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Colorado students prep for more protests

Schools close and more student protests loom as the fight over history curriculum continues.

Turmoil in Jefferson County, Colorado continues into another week, as two Colorado high schools are closed Monday and students plan a massive protest against a proposed history curriculum on October 1.

Students are planning to walk out of school on “count day,” when school administrators take attendance to help determine how much state funding they will receive. Students continue to organize their actions through social media. Two other Jefferson County schools closed last week because of teacher absences.

Eighty-one percent of teachers at Golden High School called in sick on Monday. Teachers are also concerned about a proposal that would tie pay increases to student test performance.

The hundreds of students who walked out of classes last week are also getting support from the College Board, which is in charge of the Advanced Placement U.S. history curriculum under fire by the county school board’s conservative majority.

The College Board released a statement Friday in support of the students, saying, “Civil disorder and social strife are at the patriotic heart of American history – from the Boston Tea Party to the American Revolution to the Civil Rights Movement. And these events and ideas are essential within the study of a college-level, AP U.S. History course."

The College Board also said that if the district does not abide by the course standards, it can’t offer the course.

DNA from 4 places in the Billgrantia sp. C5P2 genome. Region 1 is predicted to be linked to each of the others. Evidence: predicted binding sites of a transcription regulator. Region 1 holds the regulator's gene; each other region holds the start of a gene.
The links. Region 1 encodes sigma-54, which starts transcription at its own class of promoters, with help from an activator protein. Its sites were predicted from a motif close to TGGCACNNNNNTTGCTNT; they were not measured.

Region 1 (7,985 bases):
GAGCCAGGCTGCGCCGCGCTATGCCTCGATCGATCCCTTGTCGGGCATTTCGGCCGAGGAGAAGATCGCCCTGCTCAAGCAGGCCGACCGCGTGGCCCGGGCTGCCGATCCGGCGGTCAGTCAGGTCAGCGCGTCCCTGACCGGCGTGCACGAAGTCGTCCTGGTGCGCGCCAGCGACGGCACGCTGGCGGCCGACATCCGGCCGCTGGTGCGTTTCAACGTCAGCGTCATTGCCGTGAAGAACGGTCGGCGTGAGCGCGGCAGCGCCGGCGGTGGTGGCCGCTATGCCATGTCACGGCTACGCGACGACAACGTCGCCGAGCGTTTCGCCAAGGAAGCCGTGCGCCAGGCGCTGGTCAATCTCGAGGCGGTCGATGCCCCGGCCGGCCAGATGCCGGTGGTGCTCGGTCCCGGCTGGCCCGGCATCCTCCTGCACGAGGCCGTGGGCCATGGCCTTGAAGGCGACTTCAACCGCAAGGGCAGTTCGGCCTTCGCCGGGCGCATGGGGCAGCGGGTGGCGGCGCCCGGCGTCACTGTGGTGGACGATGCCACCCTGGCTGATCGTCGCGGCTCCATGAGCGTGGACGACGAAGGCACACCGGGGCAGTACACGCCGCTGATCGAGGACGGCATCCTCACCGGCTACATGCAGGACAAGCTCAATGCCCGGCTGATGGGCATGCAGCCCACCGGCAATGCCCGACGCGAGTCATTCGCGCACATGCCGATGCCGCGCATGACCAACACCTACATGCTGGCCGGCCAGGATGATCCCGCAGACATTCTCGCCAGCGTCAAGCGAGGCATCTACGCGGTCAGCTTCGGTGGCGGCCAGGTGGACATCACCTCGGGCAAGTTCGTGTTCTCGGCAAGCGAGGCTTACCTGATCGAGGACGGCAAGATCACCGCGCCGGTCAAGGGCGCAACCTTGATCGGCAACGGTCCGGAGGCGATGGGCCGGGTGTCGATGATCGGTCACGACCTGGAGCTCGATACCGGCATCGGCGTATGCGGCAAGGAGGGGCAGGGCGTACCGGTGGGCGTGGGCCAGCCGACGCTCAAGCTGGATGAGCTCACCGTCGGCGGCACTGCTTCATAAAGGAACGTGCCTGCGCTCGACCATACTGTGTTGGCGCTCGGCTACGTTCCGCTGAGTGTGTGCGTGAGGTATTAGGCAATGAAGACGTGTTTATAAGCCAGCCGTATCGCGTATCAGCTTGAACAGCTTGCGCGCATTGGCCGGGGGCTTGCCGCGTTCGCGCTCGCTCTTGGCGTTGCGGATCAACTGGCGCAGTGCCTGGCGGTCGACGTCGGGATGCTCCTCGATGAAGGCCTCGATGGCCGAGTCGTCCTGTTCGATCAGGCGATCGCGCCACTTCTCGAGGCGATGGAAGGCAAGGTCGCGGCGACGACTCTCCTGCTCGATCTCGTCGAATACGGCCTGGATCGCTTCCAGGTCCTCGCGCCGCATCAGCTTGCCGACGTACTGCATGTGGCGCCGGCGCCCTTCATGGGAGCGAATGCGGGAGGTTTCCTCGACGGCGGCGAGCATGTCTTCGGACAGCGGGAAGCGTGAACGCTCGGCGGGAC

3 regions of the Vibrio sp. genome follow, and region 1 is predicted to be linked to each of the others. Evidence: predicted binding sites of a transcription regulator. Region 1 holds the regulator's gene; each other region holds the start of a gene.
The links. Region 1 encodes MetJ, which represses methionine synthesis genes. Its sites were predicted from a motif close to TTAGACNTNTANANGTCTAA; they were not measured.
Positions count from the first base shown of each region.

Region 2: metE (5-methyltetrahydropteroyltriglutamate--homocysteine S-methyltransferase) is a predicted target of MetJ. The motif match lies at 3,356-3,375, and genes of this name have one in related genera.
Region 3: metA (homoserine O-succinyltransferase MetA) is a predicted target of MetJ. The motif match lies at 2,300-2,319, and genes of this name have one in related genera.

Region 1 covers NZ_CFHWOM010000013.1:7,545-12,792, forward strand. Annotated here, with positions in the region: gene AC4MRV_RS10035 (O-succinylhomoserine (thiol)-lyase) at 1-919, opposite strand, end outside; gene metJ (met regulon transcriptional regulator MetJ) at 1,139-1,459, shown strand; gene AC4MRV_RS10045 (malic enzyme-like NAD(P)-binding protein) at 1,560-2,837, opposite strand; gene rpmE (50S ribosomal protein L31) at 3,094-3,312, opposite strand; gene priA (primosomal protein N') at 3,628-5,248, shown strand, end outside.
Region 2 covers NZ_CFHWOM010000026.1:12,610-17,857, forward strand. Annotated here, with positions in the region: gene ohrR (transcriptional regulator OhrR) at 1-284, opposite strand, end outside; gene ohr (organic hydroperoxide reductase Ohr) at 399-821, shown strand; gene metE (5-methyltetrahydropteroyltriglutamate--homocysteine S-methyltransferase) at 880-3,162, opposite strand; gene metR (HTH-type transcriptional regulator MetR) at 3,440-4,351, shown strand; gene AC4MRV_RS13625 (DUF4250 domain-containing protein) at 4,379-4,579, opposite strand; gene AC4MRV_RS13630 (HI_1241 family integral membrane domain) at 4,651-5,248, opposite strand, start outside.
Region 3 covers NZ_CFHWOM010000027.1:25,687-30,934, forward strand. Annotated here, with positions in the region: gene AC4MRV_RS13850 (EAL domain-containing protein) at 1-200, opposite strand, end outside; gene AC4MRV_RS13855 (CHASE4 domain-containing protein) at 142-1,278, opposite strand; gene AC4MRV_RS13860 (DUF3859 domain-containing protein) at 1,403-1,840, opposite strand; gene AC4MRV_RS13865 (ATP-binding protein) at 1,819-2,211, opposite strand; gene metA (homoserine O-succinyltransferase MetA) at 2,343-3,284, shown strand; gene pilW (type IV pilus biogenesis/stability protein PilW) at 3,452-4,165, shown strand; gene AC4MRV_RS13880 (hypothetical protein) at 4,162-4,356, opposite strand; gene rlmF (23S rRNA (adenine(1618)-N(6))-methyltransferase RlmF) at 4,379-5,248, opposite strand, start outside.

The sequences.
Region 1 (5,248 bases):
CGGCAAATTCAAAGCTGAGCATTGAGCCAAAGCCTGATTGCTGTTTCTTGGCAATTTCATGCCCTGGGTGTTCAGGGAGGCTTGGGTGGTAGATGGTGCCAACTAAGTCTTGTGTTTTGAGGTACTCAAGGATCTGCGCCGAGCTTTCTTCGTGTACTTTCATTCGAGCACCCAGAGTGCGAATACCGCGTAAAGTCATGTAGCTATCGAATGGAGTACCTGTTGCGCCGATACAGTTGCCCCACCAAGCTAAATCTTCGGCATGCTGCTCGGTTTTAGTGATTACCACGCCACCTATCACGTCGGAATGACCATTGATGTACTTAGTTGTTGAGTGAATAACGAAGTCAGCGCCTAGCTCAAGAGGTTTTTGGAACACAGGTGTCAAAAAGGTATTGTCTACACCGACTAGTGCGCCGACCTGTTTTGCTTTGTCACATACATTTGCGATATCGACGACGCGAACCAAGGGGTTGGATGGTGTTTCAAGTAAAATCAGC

The proposal is currently tabled and is not currently on the agenda for the next school board meeting, which is scheduled for Thursday.

A member of the Jefferson County school board submitted a proposal that would prevent students from studying parts of the AP U.S. History course that might “encourage or condone civil disorder, social strife or disregard of the law.”

Julie Williams, the school board member pushing for the change, has said that the proposal was meant to start a discussion about what she believes is an excessive emphasis on “race, gender, class, ethnicity, grievance and American-bashing” in the course.

Large portions of U.S. history could conceivably fall under that umbrella, from the Boston Tea Party to protests for women’s suffrage, the Civil Rights movement, and protests against the Vietnam War. Discussions of slavery and the Native American genocide might also be marked as “American-bashing,” although the board has not offered an explicit list of what parts of the curriculum were not framed correctly.

Williams told local news station KUSA, "All I am asking for is for a committee to tell us what is in [the course], and then it's up to the board to decide what is appropriate for our kids.”